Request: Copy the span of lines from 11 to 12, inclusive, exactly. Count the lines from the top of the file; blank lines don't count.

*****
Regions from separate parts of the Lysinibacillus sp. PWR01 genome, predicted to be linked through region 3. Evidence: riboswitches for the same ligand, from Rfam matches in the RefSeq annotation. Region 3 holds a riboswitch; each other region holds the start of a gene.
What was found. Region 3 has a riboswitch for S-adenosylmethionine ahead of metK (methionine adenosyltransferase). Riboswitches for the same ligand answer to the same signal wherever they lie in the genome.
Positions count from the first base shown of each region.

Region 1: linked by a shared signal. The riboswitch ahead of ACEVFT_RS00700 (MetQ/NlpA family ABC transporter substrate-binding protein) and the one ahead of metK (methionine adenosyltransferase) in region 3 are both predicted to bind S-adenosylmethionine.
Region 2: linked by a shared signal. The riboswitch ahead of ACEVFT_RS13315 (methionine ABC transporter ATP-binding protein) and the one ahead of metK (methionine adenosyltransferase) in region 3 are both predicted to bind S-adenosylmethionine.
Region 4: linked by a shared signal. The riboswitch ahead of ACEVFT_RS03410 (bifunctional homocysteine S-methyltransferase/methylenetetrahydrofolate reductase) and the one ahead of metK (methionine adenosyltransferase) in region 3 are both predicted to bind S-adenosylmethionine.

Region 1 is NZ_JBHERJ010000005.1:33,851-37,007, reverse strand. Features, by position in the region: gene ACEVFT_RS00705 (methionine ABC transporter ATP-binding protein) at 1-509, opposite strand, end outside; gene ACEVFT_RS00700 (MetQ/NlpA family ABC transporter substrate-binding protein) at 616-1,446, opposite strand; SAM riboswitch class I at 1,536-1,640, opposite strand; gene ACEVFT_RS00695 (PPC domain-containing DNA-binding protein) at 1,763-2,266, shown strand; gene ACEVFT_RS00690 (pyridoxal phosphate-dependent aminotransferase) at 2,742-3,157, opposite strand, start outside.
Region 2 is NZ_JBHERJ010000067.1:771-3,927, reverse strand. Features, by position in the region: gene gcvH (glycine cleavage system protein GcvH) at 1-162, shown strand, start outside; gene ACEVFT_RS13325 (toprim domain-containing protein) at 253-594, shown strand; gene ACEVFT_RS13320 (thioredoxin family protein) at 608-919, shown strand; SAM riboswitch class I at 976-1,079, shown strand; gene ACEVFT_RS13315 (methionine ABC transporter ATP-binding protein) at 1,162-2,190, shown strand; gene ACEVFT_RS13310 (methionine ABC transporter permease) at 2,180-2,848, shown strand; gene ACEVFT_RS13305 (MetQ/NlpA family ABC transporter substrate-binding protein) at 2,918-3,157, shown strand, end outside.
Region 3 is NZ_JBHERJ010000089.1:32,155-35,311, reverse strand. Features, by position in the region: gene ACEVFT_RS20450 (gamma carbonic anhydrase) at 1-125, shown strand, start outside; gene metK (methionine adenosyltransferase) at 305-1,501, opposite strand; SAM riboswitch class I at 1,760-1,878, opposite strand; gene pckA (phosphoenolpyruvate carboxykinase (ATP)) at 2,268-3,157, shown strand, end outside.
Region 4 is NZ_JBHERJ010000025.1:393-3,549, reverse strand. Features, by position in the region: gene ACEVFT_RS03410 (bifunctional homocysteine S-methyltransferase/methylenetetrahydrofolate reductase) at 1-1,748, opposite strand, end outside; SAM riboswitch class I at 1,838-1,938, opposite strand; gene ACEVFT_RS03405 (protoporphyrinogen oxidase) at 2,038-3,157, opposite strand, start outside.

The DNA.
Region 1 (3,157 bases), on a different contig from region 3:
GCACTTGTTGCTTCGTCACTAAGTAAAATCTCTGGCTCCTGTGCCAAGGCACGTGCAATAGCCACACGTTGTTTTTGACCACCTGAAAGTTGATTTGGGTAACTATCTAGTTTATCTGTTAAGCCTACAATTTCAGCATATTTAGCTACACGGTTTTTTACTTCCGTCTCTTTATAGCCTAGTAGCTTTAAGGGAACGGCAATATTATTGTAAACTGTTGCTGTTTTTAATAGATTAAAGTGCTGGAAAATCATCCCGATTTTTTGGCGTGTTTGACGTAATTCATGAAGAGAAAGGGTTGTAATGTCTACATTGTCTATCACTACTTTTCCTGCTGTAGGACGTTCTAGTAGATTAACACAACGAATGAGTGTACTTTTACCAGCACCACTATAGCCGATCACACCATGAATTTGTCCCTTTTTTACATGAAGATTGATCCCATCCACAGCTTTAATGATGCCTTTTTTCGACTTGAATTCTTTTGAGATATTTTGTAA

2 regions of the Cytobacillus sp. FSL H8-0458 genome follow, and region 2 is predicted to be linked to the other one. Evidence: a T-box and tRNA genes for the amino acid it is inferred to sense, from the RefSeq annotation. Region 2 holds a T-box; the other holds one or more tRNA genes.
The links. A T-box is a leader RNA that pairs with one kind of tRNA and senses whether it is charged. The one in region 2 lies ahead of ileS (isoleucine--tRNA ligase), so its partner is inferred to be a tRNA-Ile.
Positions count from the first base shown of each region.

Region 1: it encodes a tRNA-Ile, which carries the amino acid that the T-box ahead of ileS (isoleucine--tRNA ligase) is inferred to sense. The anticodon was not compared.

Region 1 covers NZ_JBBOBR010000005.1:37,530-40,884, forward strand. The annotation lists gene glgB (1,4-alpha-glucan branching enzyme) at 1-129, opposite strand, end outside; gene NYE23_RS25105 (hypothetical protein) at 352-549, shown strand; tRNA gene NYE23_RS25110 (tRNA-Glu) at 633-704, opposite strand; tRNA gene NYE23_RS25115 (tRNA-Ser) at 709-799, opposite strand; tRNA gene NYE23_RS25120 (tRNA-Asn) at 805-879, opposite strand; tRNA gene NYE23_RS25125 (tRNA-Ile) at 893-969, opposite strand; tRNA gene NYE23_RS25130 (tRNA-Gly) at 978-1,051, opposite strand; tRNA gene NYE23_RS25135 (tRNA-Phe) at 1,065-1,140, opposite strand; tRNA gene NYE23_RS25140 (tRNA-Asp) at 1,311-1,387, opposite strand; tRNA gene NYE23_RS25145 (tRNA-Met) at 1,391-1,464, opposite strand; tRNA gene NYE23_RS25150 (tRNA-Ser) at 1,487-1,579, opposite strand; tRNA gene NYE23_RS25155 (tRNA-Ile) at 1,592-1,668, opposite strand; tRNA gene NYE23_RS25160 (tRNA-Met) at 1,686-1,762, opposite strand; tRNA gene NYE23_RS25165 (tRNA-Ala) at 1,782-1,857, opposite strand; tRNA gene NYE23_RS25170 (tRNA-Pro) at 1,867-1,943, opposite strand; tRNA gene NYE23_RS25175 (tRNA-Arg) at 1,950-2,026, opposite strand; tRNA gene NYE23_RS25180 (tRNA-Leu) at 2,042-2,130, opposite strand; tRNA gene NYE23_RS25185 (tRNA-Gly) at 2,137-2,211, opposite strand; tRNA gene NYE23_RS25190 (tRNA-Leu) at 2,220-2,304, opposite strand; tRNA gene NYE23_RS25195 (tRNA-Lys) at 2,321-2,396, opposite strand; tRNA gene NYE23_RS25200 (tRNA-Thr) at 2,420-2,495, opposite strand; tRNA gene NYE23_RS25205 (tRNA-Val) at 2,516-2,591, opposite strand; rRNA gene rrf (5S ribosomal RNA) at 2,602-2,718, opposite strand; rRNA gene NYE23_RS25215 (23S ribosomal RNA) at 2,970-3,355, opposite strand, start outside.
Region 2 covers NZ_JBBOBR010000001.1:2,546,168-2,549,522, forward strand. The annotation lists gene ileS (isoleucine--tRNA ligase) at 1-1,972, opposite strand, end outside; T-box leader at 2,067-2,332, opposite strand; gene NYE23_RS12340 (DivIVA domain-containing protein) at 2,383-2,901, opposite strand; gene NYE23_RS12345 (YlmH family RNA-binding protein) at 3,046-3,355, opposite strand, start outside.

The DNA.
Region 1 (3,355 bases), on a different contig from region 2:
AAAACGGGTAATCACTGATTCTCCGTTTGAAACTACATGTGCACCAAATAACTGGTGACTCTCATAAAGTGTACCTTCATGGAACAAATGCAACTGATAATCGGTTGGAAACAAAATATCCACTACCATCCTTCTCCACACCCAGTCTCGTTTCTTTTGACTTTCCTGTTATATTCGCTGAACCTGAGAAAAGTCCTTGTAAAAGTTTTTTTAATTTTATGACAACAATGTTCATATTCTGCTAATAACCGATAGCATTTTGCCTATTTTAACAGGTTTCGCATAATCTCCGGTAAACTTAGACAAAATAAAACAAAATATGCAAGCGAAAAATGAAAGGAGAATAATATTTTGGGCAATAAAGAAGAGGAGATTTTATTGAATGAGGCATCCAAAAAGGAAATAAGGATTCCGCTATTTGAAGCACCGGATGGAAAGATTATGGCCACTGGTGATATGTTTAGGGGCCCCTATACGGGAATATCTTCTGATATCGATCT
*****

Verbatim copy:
The DNA.
Region 1 (3,157 bases), on a different contig from region 3: